Make It Rain
Jackpotting involves attaching rogue devices called "black boxes" to open up programming interfaces inside the ATM machine's software and issue commands, forcing it to, proverbially, make it rain.
According to a statement issued by multinational banking solutions corporation Diebold Nixdorf, thieves have worked out a new way to get their hands of copious amounts of cash.
The hacks typically involve a combination of brute force and cyberattack savvy.
"In the recent incidents, attackers are focusing on outdoor systems and are destroying parts of the fascia in order to gain physical access to the head compartment," reads the security alert. After getting inside of the ATM, the thieves hook up special USB devices, in order to trigger the banking machine to dispense money.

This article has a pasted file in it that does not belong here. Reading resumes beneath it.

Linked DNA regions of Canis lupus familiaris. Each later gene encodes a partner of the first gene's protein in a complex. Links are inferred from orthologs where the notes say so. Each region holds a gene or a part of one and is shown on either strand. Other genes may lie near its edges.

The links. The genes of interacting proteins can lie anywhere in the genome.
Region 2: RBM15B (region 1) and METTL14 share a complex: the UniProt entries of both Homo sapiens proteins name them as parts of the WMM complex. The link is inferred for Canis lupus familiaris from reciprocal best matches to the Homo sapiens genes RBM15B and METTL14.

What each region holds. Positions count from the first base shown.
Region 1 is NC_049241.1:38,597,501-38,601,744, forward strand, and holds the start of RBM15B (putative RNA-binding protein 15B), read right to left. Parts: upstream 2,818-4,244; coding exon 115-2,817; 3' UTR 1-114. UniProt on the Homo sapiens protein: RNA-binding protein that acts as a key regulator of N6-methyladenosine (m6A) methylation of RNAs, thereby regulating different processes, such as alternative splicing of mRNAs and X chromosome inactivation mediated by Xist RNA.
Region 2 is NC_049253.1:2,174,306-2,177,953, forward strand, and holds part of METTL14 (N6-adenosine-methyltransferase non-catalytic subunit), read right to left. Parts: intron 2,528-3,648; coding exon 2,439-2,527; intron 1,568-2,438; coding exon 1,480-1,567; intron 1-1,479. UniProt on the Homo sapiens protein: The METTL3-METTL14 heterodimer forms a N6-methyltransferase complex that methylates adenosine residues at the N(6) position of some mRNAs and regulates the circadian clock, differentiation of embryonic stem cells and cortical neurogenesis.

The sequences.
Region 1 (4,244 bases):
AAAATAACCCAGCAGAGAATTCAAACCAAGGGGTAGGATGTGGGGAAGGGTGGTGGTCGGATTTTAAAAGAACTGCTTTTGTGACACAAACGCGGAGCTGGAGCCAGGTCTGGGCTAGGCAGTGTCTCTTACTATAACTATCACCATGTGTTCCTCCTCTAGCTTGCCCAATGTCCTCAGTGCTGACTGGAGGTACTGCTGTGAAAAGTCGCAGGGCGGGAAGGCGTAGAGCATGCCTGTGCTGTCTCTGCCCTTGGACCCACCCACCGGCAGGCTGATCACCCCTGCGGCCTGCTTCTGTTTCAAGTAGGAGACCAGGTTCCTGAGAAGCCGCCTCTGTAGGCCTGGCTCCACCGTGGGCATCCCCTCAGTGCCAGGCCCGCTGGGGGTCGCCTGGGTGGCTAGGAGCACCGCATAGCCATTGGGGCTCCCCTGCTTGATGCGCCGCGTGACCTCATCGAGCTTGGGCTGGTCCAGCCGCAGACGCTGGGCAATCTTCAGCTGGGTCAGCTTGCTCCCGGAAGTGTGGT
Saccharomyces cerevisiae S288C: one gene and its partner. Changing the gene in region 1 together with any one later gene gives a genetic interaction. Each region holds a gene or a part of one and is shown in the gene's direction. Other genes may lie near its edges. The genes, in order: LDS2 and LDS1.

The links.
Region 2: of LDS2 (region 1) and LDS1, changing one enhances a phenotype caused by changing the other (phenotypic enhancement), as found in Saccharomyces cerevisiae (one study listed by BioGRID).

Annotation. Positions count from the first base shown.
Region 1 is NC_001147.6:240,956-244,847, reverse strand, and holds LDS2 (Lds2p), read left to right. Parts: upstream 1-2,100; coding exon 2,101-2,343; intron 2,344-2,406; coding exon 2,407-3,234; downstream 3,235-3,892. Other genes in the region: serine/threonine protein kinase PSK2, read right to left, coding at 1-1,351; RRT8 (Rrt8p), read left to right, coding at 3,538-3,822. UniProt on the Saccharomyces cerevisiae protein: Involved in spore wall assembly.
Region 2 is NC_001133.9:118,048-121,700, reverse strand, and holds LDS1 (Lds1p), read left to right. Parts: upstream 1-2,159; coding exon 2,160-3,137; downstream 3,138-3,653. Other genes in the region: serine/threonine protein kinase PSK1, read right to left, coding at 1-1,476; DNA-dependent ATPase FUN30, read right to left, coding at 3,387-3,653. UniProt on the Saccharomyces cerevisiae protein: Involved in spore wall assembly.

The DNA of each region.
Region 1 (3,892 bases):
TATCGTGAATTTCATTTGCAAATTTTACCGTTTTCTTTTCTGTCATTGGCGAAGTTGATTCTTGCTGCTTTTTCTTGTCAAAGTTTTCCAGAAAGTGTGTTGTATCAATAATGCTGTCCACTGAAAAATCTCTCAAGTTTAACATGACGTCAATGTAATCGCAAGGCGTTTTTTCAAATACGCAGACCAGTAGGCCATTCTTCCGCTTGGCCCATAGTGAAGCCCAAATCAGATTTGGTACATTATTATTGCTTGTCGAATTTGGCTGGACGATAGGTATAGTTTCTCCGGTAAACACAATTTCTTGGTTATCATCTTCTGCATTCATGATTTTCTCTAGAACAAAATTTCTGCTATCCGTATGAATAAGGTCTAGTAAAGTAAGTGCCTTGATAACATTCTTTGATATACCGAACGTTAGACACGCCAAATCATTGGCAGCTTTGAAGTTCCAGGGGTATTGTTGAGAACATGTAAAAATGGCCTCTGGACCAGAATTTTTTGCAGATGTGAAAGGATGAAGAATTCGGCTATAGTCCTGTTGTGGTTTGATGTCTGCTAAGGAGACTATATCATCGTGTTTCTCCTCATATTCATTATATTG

Big in Europe
According to Diebold Nixdorf, the new scheme is mostly occurring in "certain European countries," and appears to largely affect one common type of ATM machine.
Previous jackpotting approaches involved the use of black boxes that were even able to change the maximum amount a given ATM was authorized to spit out.
There is a silver lining to the latest hack, as Ars Technica points out. The thieves' new approach doesn't seem to target the retrieval of personal banking information, as has been the case with previous schemes.
READ MORE: Crooks have acquired proprietary Diebold software to “jackpot” ATMs [Ars Technica]
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